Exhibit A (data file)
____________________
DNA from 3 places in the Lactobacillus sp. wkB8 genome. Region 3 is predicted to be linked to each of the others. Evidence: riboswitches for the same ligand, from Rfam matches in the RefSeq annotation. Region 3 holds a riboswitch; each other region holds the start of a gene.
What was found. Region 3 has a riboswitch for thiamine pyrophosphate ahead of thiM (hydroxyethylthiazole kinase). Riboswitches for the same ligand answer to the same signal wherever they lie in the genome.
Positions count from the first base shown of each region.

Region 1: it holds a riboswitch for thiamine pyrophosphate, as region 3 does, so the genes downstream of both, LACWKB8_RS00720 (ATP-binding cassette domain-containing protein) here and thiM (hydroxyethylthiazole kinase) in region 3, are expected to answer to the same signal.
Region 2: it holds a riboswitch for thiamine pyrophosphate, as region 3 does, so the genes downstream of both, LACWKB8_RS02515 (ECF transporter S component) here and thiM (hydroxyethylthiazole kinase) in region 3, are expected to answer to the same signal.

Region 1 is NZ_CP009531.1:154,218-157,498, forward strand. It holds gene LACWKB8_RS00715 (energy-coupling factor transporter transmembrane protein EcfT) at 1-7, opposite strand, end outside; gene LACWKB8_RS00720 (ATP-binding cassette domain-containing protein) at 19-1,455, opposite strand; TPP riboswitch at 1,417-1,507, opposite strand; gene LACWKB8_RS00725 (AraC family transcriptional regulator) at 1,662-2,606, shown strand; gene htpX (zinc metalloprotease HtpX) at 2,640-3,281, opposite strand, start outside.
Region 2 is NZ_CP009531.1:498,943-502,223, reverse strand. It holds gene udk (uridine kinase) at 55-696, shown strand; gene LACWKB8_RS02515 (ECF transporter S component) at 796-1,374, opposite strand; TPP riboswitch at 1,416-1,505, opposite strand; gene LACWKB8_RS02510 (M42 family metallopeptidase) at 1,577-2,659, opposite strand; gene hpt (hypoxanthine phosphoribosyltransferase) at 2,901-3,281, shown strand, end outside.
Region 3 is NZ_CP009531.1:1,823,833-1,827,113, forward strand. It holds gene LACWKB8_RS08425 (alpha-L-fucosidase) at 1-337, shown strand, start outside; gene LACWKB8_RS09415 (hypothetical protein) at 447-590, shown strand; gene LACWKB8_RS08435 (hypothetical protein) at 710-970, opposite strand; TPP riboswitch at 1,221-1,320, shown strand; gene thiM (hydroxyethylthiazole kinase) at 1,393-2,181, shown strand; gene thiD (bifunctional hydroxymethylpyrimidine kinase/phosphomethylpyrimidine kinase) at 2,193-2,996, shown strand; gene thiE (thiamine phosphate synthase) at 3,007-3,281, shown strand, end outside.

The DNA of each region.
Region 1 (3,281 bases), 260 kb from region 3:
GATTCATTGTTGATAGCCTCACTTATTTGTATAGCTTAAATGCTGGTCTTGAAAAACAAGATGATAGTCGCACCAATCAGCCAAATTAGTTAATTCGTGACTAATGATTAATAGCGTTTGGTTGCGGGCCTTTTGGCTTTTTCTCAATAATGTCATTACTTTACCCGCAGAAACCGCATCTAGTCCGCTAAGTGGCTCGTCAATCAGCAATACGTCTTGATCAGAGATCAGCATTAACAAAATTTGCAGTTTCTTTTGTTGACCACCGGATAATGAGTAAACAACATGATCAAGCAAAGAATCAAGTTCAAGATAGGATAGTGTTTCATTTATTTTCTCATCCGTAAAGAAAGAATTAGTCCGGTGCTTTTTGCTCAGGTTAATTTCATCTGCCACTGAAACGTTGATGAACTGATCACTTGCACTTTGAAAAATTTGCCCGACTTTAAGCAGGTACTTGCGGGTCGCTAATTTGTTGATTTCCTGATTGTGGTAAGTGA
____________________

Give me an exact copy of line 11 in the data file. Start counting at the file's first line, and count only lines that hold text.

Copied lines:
GATTCATTGTTGATAGCCTCACTTATTTGTATAGCTTAAATGCTGGTCTTGAAAAACAAGATGATAGTCGCACCAATCAGCCAAATTAGTTAATTCGTGACTAATGATTAATAGCGTTTGGTTGCGGGCCTTTTGGCTTTTTCTCAATAATGTCATTACTTTACCCGCAGAAACCGCATCTAGTCCGCTAAGTGGCTCGTCAATCAGCAATACGTCTTGATCAGAGATCAGCATTAACAAAATTTGCAGTTTCTTTTGTTGACCACCGGATAATGAGTAAACAACATGATCAAGCAAAGAATCAAGTTCAAGATAGGATAGTGTTTCATTTATTTTCTCATCCGTAAAGAAAGAATTAGTCCGGTGCTTTTTGCTCAGGTTAATTTCATCTGCCACTGAAACGTTGATGAACTGATCACTTGCACTTTGAAAAATTTGCCCGACTTTAAGCAGGTACTTGCGGGTCGCTAATTTGTTGATTTCCTGATTGTGGTAAGTGA